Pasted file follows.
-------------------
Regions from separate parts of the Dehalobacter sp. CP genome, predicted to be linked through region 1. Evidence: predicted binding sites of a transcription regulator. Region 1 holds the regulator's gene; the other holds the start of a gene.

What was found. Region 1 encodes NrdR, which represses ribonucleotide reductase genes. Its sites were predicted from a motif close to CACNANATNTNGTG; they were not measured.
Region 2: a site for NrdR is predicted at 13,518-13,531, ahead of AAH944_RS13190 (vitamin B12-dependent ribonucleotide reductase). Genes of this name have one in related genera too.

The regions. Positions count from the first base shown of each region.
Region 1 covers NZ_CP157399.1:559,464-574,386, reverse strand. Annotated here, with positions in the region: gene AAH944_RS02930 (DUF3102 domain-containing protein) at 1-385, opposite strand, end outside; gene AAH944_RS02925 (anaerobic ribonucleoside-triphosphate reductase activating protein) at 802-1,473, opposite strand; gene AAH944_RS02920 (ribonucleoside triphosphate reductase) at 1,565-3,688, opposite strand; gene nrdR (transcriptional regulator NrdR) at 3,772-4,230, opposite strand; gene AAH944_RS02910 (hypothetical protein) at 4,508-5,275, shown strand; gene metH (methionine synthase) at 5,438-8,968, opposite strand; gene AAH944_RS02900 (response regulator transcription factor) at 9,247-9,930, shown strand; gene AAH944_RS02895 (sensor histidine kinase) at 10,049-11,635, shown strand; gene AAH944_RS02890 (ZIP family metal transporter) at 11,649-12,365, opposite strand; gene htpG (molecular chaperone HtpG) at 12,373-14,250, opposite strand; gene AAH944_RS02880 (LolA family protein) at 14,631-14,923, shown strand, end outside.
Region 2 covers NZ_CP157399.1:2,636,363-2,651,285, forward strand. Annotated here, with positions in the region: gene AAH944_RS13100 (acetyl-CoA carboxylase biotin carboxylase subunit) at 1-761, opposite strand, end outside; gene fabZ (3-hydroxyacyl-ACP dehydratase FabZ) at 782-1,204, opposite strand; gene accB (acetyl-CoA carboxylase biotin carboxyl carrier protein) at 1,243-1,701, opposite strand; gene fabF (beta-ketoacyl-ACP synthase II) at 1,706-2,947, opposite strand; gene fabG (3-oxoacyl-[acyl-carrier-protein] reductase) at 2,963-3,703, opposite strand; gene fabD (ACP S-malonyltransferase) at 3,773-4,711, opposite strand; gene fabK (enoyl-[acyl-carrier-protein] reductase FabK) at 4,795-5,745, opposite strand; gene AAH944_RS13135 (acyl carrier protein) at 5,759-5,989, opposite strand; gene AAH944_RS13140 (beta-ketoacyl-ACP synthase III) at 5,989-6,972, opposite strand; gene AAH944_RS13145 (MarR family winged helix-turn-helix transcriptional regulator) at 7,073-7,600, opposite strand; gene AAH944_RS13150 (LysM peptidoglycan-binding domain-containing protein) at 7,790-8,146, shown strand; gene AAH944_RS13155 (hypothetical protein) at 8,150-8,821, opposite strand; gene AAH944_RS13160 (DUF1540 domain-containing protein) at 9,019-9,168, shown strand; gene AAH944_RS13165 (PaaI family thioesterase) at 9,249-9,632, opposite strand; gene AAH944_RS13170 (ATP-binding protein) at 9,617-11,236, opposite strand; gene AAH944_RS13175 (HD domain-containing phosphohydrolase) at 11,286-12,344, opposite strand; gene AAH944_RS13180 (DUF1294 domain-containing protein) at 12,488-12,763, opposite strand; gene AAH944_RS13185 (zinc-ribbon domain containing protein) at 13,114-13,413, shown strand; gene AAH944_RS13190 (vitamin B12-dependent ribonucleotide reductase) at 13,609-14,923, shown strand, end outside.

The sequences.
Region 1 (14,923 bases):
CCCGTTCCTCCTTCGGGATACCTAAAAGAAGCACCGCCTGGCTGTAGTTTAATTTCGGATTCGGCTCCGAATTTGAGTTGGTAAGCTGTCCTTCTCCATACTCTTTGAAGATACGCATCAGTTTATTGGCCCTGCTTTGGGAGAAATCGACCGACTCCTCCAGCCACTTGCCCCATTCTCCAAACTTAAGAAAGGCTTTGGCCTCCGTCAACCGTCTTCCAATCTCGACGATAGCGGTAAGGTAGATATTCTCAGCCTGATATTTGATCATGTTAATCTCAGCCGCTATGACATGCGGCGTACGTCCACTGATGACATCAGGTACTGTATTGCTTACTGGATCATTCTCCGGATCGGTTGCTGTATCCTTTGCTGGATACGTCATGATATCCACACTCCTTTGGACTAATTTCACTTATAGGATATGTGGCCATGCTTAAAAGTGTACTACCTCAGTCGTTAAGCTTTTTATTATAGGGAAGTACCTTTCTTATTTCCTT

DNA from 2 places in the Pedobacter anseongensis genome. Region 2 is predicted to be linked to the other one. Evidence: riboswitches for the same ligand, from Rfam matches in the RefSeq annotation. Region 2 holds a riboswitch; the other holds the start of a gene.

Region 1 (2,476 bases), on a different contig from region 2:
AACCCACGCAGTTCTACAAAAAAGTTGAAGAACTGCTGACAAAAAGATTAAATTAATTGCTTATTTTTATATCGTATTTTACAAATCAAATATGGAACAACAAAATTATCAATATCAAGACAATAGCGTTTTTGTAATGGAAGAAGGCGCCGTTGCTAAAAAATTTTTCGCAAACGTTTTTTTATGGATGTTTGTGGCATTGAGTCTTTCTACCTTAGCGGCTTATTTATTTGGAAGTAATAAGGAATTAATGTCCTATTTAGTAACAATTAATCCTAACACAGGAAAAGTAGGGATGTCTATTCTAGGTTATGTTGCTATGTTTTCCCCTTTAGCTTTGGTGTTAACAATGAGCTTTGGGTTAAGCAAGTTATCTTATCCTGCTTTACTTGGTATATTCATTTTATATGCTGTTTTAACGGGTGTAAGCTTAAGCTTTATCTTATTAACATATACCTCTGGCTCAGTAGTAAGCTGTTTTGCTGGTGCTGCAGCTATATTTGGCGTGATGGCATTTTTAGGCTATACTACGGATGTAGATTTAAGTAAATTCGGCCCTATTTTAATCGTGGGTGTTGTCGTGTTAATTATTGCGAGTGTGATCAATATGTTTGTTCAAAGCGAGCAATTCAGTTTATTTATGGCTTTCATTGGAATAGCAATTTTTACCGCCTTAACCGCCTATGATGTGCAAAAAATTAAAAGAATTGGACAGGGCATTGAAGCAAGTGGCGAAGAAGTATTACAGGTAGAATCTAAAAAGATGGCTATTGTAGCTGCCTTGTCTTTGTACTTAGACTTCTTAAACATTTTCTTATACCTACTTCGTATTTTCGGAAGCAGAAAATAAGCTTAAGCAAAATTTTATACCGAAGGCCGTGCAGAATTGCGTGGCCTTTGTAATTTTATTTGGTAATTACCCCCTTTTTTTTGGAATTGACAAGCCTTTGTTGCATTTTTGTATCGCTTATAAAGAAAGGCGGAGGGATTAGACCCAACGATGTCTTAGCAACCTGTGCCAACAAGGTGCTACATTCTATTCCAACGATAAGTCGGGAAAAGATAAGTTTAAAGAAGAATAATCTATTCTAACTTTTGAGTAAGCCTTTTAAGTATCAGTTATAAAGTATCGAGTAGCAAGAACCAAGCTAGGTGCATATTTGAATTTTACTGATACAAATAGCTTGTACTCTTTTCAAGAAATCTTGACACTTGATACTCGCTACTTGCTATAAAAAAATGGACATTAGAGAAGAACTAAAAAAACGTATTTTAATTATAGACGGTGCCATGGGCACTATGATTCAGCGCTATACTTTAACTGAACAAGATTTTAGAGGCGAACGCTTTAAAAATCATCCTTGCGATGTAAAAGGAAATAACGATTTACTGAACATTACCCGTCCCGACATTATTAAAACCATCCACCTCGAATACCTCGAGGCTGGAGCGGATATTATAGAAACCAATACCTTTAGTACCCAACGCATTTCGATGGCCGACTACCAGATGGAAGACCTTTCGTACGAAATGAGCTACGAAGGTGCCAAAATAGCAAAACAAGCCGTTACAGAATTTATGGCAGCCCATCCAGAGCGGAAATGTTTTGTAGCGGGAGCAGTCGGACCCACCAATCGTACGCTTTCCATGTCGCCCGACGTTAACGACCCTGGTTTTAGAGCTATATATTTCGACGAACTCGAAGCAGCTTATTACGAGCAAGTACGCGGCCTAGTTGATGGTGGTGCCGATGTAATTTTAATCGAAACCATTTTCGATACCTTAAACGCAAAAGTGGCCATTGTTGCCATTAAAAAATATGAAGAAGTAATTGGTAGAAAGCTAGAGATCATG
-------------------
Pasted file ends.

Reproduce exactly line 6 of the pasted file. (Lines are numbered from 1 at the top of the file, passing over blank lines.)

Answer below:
Region 2 covers NZ_CP157399.1:2,636,363-2,651,285, forward strand. Annotated here, with positions in the region: gene AAH944_RS13100 (acetyl-CoA carboxylase biotin carboxylase subunit) at 1-761, opposite strand, end outside; gene fabZ (3-hydroxyacyl-ACP dehydratase FabZ) at 782-1,204, opposite strand; gene accB (acetyl-CoA carboxylase biotin carboxyl carrier protein) at 1,243-1,701, opposite strand; gene fabF (beta-ketoacyl-ACP synthase II) at 1,706-2,947, opposite strand; gene fabG (3-oxoacyl-[acyl-carrier-protein] reductase) at 2,963-3,703, opposite strand; gene fabD (ACP S-malonyltransferase) at 3,773-4,711, opposite strand; gene fabK (enoyl-[acyl-carrier-protein] reductase FabK) at 4,795-5,745, opposite strand; gene AAH944_RS13135 (acyl carrier protein) at 5,759-5,989, opposite strand; gene AAH944_RS13140 (beta-ketoacyl-ACP synthase III) at 5,989-6,972, opposite strand; gene AAH944_RS13145 (MarR family winged helix-turn-helix transcriptional regulator) at 7,073-7,600, opposite strand; gene AAH944_RS13150 (LysM peptidoglycan-binding domain-containing protein) at 7,790-8,146, shown strand; gene AAH944_RS13155 (hypothetical protein) at 8,150-8,821, opposite strand; gene AAH944_RS13160 (DUF1540 domain-containing protein) at 9,019-9,168, shown strand; gene AAH944_RS13165 (PaaI family thioesterase) at 9,249-9,632, opposite strand; gene AAH944_RS13170 (ATP-binding protein) at 9,617-11,236, opposite strand; gene AAH944_RS13175 (HD domain-containing phosphohydrolase) at 11,286-12,344, opposite strand; gene AAH944_RS13180 (DUF1294 domain-containing protein) at 12,488-12,763, opposite strand; gene AAH944_RS13185 (zinc-ribbon domain containing protein) at 13,114-13,413, shown strand; gene AAH944_RS13190 (vitamin B12-dependent ribonucleotide reductase) at 13,609-14,923, shown strand, end outside.